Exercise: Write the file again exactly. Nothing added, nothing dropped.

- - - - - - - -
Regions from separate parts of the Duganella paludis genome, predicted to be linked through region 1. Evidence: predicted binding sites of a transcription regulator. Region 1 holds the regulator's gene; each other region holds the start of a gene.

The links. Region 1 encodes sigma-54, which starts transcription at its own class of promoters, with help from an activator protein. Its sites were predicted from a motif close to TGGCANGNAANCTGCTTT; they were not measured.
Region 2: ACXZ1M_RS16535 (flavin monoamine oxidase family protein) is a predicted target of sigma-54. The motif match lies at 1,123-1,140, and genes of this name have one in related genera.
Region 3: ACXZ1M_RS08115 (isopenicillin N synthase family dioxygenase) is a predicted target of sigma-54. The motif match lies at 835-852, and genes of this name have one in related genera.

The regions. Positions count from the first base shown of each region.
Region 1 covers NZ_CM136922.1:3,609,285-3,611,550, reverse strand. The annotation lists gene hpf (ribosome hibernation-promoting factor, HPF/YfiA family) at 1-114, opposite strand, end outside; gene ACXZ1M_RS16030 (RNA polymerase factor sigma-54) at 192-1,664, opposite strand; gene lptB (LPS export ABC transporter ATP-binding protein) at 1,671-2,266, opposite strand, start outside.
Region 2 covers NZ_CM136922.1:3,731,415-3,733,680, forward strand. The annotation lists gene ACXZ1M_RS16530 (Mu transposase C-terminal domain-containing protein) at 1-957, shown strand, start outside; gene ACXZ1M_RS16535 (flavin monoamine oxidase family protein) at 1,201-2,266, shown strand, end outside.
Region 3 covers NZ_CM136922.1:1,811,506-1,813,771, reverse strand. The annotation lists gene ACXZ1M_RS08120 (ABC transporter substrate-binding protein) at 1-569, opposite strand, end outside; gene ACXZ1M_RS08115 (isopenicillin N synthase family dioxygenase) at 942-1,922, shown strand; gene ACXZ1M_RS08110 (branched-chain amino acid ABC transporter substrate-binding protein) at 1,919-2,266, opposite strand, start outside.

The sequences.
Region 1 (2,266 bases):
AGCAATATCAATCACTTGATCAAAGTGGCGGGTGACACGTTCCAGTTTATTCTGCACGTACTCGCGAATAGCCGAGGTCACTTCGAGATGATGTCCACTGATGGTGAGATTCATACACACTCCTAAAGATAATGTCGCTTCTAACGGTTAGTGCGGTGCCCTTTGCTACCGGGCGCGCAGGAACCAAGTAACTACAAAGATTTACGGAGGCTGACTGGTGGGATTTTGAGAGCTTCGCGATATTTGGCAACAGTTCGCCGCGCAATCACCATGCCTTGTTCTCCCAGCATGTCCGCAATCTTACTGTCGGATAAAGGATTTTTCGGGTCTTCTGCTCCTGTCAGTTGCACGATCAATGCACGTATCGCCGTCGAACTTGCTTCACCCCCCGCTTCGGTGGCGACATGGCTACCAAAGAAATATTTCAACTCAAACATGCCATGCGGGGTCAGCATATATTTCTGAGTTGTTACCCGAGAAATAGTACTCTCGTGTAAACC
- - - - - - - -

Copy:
Regions from separate parts of the Duganella paludis genome, predicted to be linked through region 1. Evidence: predicted binding sites of a transcription regulator. Region 1 holds the regulator's gene; each other region holds the start of a gene.

The links. Region 1 encodes sigma-54, which starts transcription at its own class of promoters, with help from an activator protein. Its sites were predicted from a motif close to TGGCANGNAANCTGCTTT; they were not measured.
Region 2: ACXZ1M_RS16535 (flavin monoamine oxidase family protein) is a predicted target of sigma-54. The motif match lies at 1,123-1,140, and genes of this name have one in related genera.
Region 3: ACXZ1M_RS08115 (isopenicillin N synthase family dioxygenase) is a predicted target of sigma-54. The motif match lies at 835-852, and genes of this name have one in related genera.

The regions. Positions count from the first base shown of each region.
Region 1 covers NZ_CM136922.1:3,609,285-3,611,550, reverse strand. The annotation lists gene hpf (ribosome hibernation-promoting factor, HPF/YfiA family) at 1-114, opposite strand, end outside; gene ACXZ1M_RS16030 (RNA polymerase factor sigma-54) at 192-1,664, opposite strand; gene lptB (LPS export ABC transporter ATP-binding protein) at 1,671-2,266, opposite strand, start outside.
Region 2 covers NZ_CM136922.1:3,731,415-3,733,680, forward strand. The annotation lists gene ACXZ1M_RS16530 (Mu transposase C-terminal domain-containing protein) at 1-957, shown strand, start outside; gene ACXZ1M_RS16535 (flavin monoamine oxidase family protein) at 1,201-2,266, shown strand, end outside.
Region 3 covers NZ_CM136922.1:1,811,506-1,813,771, reverse strand. The annotation lists gene ACXZ1M_RS08120 (ABC transporter substrate-binding protein) at 1-569, opposite strand, end outside; gene ACXZ1M_RS08115 (isopenicillin N synthase family dioxygenase) at 942-1,922, shown strand; gene ACXZ1M_RS08110 (branched-chain amino acid ABC transporter substrate-binding protein) at 1,919-2,266, opposite strand, start outside.

The sequences.
Region 1 (2,266 bases):
AGCAATATCAATCACTTGATCAAAGTGGCGGGTGACACGTTCCAGTTTATTCTGCACGTACTCGCGAATAGCCGAGGTCACTTCGAGATGATGTCCACTGATGGTGAGATTCATACACACTCCTAAAGATAATGTCGCTTCTAACGGTTAGTGCGGTGCCCTTTGCTACCGGGCGCGCAGGAACCAAGTAACTACAAAGATTTACGGAGGCTGACTGGTGGGATTTTGAGAGCTTCGCGATATTTGGCAACAGTTCGCCGCGCAATCACCATGCCTTGTTCTCCCAGCATGTCCGCAATCTTACTGTCGGATAAAGGATTTTTCGGGTCTTCTGCTCCTGTCAGTTGCACGATCAATGCACGTATCGCCGTCGAACTTGCTTCACCCCCCGCTTCGGTGGCGACATGGCTACCAAAGAAATATTTCAACTCAAACATGCCATGCGGGGTCAGCATATATTTCTGAGTTGTTACCCGAGAAATAGTACTCTCGTGTAAACC